Print circulation of the Daily Register in the latest quarter averaged 59,365, down 11 percent from the 66,700 of a year before. Counting replica digital subscriptions as well as print, circulation in the latest quarter was 65,476, down from 71,829 a year before. There were another 6,882 “non-replica” digital subscribers in the latest quarter; there is no available year-ago figure.
In the Register’s main market — Polk, Dallas, Warren and Story counties — Sunday print circulation dropped to 61,173 from 69,703 a year before. Monday-through-Friday print circulation fell to 37,894 from 41,608 a year earlier.
Ten years ago, the Sunday circulation of the Register was 233,229, the daily circulation 146,050.
In 1925, the Sunday circulation was 146,751. Two years earlier, the newspaper proclaimed in an ad that “The Sunday Register has a larger circulation than any newspaper in the world published in a city the size of Des Moines.” …
Few people — especially young people — bothered to vote in the Sept. 12 school board election in Des Moines, according to Polk County Auditor Jamie Fitzgerald. There are 12,816 registered voters in Des Moines between the ages of 18 and 24. One-hundred-seven of them voted. There are 28,348 registered voters between 25 and 34; of those, 685 voted.
The other demographics: Ages 35 to 49 — 29,181 registered voters, 1,277 ballots cast; ages 50 to 64 — 29,728 registered voters, 1,473 ballots cast; ages 65 and older — 23,479 registered voters, 2,045 ballots cast.
The percentage turnout ranged from 0.83 percent among the youngest voters to 8.71 percent among the oldest. …
Matt Whittaker, who in previously lives has been a football star and a U.S. attorney and an unsuccessful political candidate and a CNN legal commentator, is the new chief of staff to Attorney General Jeff Sessions. …
Heather Ryan, the outspoken and combative candidate for the Democratic nomination for Congress from the Third District, has sued Polk County Democratic Chair Sean Bagniewski in small claims court. She alleges Bagniewski committed libel and slander in “spreading falsehoods in an attempt to damage [Ryan’s] political campaign, perception of party loyalty and personal reputation.” She wants $5,000. …
Eddie Mauro, who also is seeking the Democratic nomination, sent an email the other day noting that he had more cash on hand than any of his party opponents. He said he had $161,889.06, more than the $147,651.61 of Theresa Greenfield and the $104,642.67 of Cindy Axne. Well, yes, but there’s more to the story: Mauro’s total includes $100,000 that he loaned to himself. Neither Greenfield nor Axne reported any loans.
Seven Democrats are seeking the right to run against Republican incumbent David Young, who raised about $620,000 in the first nine months of this year and who has about $600,000 on hand.♦
A shame and a sham
Everyone who cares has known for months that Mark Braun was going to be the new executive director of the Board of Regents.
He had in effect been doing the job for more than a year. He was the guy the new leadership of the Regents wanted to replace Bob Donley, who disappeared shortly after the new board leadership came in. The Regents like him, the universities like him, and legislators like him. And he wanted the job.
He was a shoo-in.
And yet the board appointed a search committee. According to the Cedar Rapids Gazette, 42 persons applied. The committee narrowed the field to five. Then — in secret — it sent just one name to the full board.
And then the board met in secret.
The whole process was a waste of time and money and a dirty trick to pull on 41 other people. And the secret meeting was probably illegal. According to a Regents document, the session was closed “to evaluate the professional competency of Mark Braun,” and the document noted he had requested the secret meeting.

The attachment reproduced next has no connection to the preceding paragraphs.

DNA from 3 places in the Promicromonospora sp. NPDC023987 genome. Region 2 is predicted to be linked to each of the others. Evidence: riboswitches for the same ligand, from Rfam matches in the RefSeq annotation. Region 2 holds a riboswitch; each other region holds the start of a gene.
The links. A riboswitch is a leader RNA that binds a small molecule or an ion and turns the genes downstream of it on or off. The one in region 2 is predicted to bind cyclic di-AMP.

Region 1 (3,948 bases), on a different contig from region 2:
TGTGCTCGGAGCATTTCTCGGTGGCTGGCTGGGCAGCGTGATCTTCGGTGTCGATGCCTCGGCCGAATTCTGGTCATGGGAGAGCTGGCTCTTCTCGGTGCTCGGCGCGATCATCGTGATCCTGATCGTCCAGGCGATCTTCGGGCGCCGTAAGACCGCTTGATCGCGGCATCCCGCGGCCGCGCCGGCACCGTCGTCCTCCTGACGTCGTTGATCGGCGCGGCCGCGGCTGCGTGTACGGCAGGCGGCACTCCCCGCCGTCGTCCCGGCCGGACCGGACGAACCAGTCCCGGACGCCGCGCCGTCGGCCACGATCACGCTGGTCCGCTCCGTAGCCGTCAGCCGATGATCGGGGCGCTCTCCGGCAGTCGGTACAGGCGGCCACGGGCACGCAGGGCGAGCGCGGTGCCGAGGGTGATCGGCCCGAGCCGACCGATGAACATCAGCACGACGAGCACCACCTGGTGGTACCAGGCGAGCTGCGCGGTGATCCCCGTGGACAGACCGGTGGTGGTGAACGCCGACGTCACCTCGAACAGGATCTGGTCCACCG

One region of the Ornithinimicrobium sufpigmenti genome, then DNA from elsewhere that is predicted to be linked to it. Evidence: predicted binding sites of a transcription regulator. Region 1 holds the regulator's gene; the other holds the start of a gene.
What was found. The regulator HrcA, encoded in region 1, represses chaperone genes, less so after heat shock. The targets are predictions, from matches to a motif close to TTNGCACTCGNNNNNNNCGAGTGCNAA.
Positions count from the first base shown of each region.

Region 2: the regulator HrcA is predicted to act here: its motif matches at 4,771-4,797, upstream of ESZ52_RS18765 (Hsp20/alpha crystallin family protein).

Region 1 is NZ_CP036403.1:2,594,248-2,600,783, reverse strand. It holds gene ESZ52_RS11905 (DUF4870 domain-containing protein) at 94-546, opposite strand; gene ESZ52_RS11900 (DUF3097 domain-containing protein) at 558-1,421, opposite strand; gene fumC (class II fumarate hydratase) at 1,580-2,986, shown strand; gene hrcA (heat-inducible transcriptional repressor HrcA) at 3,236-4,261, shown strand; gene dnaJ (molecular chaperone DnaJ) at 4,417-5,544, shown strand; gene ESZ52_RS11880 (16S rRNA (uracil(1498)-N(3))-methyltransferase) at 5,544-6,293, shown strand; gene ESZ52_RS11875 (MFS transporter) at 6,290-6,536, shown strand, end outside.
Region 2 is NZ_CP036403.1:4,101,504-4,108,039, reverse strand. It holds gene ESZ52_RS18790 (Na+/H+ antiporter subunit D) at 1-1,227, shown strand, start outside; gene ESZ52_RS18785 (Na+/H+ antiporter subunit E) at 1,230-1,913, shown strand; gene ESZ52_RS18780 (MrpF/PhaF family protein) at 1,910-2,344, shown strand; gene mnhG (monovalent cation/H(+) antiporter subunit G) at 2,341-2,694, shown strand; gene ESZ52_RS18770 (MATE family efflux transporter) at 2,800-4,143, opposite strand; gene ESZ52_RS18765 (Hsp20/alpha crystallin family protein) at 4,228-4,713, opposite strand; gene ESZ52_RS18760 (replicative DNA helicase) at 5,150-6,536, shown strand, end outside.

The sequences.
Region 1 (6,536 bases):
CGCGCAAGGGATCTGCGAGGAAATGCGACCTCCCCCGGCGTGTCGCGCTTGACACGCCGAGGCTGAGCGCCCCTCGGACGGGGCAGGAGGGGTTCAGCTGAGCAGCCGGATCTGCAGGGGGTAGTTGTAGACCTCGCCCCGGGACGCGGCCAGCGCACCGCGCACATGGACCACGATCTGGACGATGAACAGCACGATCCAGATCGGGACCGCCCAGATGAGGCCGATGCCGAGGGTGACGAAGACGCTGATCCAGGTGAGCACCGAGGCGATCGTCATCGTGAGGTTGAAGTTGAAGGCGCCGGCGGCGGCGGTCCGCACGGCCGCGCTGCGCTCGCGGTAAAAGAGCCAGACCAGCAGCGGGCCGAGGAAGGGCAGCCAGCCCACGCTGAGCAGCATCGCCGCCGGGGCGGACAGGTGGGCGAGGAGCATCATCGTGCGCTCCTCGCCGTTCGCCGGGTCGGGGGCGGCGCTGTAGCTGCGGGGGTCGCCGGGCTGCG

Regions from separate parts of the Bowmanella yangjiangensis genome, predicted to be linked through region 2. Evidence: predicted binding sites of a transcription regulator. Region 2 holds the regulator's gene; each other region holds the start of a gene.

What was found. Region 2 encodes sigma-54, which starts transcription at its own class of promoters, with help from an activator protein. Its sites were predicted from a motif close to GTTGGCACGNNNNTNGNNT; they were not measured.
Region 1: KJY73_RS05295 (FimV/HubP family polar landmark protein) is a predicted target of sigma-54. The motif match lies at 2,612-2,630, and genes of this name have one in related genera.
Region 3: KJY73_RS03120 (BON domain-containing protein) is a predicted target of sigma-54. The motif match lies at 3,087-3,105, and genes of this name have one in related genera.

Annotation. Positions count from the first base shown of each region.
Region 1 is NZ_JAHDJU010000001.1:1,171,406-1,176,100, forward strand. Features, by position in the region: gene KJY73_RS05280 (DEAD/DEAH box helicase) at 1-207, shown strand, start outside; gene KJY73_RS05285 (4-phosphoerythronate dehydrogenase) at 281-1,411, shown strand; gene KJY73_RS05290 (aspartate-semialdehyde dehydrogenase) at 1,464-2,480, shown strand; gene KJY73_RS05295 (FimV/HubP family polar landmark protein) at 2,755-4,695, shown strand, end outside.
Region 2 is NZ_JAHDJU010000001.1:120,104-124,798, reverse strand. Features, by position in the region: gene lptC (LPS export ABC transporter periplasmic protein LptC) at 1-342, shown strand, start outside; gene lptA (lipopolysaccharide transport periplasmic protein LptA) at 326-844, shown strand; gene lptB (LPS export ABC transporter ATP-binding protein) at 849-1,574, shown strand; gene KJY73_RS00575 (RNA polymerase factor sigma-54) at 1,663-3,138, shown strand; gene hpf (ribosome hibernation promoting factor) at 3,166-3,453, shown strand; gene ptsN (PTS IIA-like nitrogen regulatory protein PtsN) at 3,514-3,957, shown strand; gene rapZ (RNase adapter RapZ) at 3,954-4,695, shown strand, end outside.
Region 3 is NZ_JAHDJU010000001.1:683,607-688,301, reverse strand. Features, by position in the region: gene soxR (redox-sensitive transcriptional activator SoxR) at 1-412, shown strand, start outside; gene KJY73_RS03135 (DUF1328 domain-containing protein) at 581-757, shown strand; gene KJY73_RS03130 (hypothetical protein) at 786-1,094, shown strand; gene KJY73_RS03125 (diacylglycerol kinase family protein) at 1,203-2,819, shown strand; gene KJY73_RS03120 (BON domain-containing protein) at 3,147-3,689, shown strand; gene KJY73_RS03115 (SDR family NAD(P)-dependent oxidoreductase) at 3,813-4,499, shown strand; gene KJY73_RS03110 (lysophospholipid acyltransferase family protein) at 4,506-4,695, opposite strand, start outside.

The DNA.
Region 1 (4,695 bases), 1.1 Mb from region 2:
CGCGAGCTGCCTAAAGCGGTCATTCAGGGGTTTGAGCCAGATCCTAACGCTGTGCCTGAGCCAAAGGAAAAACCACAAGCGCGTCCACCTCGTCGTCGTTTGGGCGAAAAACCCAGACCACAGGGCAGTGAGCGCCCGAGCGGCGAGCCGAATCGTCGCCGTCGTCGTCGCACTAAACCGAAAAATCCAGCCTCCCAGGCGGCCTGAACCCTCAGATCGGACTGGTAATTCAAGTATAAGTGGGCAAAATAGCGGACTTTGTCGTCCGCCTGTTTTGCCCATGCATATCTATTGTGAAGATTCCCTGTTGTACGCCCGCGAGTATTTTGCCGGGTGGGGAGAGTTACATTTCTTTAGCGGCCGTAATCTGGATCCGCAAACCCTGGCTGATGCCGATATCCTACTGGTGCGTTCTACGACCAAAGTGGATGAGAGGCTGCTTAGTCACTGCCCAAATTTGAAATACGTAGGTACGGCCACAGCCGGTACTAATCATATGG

But you can’t meet in secret to evaluate an employee unless the employee requests it — as Braun did — and unless someone determines that meeting in the open would cause “needless and irreparable injury to that individual’s reputation.” No one made that claim, which would have been ridiculous.
At any rate, Braun is the new executive director of the Regents. One of his early tasks might be to caution his bosses against sham searches. Another might be to give them copies of the Iowa Open Meetings Law.
— Michael Gartner
Wendy Wintersteen is the new president of Iowa State University.
Wendy Wintersteen as Dean of Agriculture at Iowa State is the person who didn’t rise up to defend the university’s Aldo Leopold Center for Sustainable Agriculture, which the legislature has all but killed.
Wendy Wintersteen is the person who signed her name to the “memorandum of understanding” that would have barred scholars at the Harkin Institute from using the papers of Sen. Tom Harkin — longtime chair of the Senate Agriculture Committee — for agriculture research. It was that memo suppressing academic freedom that drove Harkin to walk away from his alma mater and set up the unfettered — and now highly successful — Harkin Institute at Drake.
Wendy Wintersteen stood by — silently and approvingly — when former Gov. Terry Branstad said Iowa State should speak with “one voice” and have “one mission” when it comes to agriculture, a preposterous statement in a state where agriculture has many voices and many missions.
Wendy Wintersteen is on the board of the Agribusiness Association of Iowa along with representatives of Monsanto, of the Koch Brothers, of DuPont Pioneer. The Agribusiness Association of Iowa funded the fight against the Des Moines Water Works, which sued drainage districts in three northern Iowa counties to force them to control the nitrates they were pouring into the water that ended up in Des Moines. It’s a powerful vehicle for Big Ag.
Wendy Wintersteen, through her ties to the Agribusiness Association, has thumbed her nose at the very idea of open records — despite the Iowa Open Records law.
Wendy Wintersteen speaks with one voice — the voice of the Farm Bureau and of Big Ag.
Wendy Wintersteen is the wrong person to be president of Iowa State University.
— Michael Gartner